A red herring for GMOs to equal the best of the half truths. The difference between natural selection and a genetics lab is immense. I say natural because we naturally chose the output of the better crop to replant. No genes were spliced. The changes in the plant were created by the plant not by the farmer of a lab. The harvest is due to the genetic material created entirely by the plant.

Good idea overall, especially with regard to local food sources. The products used by ‘conventional’ farmers that are presented as needing to be not present in food are ALL legal, regulated, components of 'conventional ’ farm management.
The policy declares the food eaten by students is FREE OF these microcomponents of an animal or plant’s growth stages. Whether it be hormones to aid in growth rate of pre-weaning beef cattle, or modified genes to aid in a plant’s resistance to certain microbes, the additives would be useless unless ‘used up’ by the plant or animal. Just because we have testing equipment that can detect PPB does not mean those remnants are harmful. As with virtually all groups that want foods to be labelled for the products they object to, the objection to their presence, in my opinion, boils down to a mistrust of large multinational companies. Anecdotal evidence seems to trump science for such groups. Household income for most such advocates must surely be greater than average.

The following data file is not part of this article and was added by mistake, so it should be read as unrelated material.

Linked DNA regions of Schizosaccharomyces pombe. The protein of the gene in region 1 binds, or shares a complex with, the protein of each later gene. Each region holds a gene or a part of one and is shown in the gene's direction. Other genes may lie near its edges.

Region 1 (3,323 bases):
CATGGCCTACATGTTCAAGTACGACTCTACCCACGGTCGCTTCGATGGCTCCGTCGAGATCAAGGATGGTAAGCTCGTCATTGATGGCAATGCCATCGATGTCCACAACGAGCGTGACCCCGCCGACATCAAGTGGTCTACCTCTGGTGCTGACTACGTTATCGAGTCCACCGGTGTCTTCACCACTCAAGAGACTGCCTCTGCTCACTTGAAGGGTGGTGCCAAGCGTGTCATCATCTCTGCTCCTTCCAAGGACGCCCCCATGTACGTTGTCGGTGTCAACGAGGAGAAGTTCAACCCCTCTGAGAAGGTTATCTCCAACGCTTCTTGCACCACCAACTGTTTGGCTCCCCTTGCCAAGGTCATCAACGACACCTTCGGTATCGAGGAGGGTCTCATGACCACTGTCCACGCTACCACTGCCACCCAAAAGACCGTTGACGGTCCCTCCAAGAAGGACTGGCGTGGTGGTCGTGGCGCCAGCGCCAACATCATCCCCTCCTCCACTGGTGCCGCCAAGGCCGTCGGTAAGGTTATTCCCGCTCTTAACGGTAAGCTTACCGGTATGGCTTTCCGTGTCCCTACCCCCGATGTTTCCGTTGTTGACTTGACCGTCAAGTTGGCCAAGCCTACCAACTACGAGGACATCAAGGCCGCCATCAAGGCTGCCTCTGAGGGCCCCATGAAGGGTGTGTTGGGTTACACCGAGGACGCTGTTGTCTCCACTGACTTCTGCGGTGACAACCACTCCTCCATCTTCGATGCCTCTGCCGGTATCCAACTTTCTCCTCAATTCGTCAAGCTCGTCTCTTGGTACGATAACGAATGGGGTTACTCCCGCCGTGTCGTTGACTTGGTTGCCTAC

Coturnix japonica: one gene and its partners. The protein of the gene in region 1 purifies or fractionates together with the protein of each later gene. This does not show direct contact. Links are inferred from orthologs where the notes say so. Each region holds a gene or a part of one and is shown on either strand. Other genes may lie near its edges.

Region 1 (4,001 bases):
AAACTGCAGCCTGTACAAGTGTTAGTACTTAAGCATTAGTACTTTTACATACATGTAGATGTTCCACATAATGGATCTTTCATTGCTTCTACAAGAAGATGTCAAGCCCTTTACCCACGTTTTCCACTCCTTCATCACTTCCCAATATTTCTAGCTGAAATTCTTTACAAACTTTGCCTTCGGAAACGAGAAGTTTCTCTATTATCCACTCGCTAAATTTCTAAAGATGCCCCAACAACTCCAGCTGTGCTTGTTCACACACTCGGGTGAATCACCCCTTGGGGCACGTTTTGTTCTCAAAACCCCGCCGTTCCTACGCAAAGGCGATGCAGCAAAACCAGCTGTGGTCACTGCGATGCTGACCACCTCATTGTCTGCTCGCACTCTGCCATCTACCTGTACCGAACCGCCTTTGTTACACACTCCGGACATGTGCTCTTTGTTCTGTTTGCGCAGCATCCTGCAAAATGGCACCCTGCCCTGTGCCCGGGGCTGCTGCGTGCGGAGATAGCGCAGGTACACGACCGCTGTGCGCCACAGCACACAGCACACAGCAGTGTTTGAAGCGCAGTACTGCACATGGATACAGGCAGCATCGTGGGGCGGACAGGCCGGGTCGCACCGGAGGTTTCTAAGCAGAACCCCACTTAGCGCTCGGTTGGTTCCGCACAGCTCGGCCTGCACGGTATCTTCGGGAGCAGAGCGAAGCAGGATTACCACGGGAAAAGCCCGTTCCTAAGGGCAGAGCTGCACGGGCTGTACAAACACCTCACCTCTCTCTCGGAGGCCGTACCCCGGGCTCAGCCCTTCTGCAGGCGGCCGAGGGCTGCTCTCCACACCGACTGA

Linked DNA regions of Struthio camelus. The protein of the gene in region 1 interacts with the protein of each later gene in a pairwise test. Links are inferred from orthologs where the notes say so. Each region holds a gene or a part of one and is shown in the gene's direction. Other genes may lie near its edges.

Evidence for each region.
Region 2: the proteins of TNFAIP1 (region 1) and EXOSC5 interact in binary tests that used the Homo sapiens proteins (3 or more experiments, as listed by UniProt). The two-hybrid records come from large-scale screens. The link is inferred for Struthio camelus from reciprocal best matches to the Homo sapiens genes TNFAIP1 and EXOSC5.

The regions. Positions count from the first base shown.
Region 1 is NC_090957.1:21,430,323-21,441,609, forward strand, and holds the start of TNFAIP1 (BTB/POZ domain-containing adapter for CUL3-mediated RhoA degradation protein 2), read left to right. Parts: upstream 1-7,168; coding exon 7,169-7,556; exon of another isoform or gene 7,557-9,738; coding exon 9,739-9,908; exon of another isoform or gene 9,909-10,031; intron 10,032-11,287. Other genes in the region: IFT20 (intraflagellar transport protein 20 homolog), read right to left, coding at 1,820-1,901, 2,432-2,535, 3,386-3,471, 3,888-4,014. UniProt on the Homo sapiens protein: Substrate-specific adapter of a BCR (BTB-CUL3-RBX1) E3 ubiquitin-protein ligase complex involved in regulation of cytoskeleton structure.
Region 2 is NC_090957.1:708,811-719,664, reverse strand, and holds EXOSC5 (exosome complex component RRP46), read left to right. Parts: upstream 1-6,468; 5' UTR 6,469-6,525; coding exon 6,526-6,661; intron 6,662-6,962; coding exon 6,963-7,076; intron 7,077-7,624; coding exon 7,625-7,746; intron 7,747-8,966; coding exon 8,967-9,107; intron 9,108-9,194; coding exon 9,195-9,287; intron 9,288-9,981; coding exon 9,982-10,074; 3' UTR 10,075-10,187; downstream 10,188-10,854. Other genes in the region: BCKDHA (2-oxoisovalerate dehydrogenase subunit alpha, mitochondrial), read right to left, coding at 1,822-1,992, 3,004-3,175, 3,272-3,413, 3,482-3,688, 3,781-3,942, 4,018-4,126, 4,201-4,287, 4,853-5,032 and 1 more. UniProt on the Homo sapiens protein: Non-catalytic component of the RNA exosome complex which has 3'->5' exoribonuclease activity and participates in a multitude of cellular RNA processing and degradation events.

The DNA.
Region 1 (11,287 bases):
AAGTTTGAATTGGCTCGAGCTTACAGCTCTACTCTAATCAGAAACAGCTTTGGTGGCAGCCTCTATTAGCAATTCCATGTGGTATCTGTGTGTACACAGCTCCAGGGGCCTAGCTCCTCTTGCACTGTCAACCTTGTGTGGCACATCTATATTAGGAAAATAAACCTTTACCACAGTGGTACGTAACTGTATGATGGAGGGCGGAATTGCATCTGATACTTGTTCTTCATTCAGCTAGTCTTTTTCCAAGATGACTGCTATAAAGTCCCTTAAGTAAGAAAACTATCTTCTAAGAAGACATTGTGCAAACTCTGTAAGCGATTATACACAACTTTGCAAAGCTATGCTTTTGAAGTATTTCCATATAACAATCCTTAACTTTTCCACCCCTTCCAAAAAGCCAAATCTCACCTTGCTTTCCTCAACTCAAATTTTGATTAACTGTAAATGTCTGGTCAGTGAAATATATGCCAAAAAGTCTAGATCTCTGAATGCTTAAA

I personally have no objection at all to eating food composed of genetically modified primary sources [cows, sheep, wheat, canola, corn] Nor do I consider properly used antibiotics a problem. People who badger a pharmacist to provide antibiotics for a cold (which is viral, not bacterial!!} do much more harm with regard to resistance than do lame cows who may have had an antibiotic for a bacterial infection three years before slaughter.
There’s more to say, much more, but this has to end here. To place a high priority on students getting good food, nevertheless, is a very good goal. Just not a real connection to primary ag production among policy makers.

If you are saying that there are other foods besides GMO are not worth eating, yes, I agree. Selective breeding goes back over centuries. The movement against modern grains such as modern corn and wheat is huge indeed.
Wild game is also said to be more nutritious, but stay away from that deer meat in the US! Reserves sometimes feed wild deer feed from rendering plants and it may have animal protein from sick animals.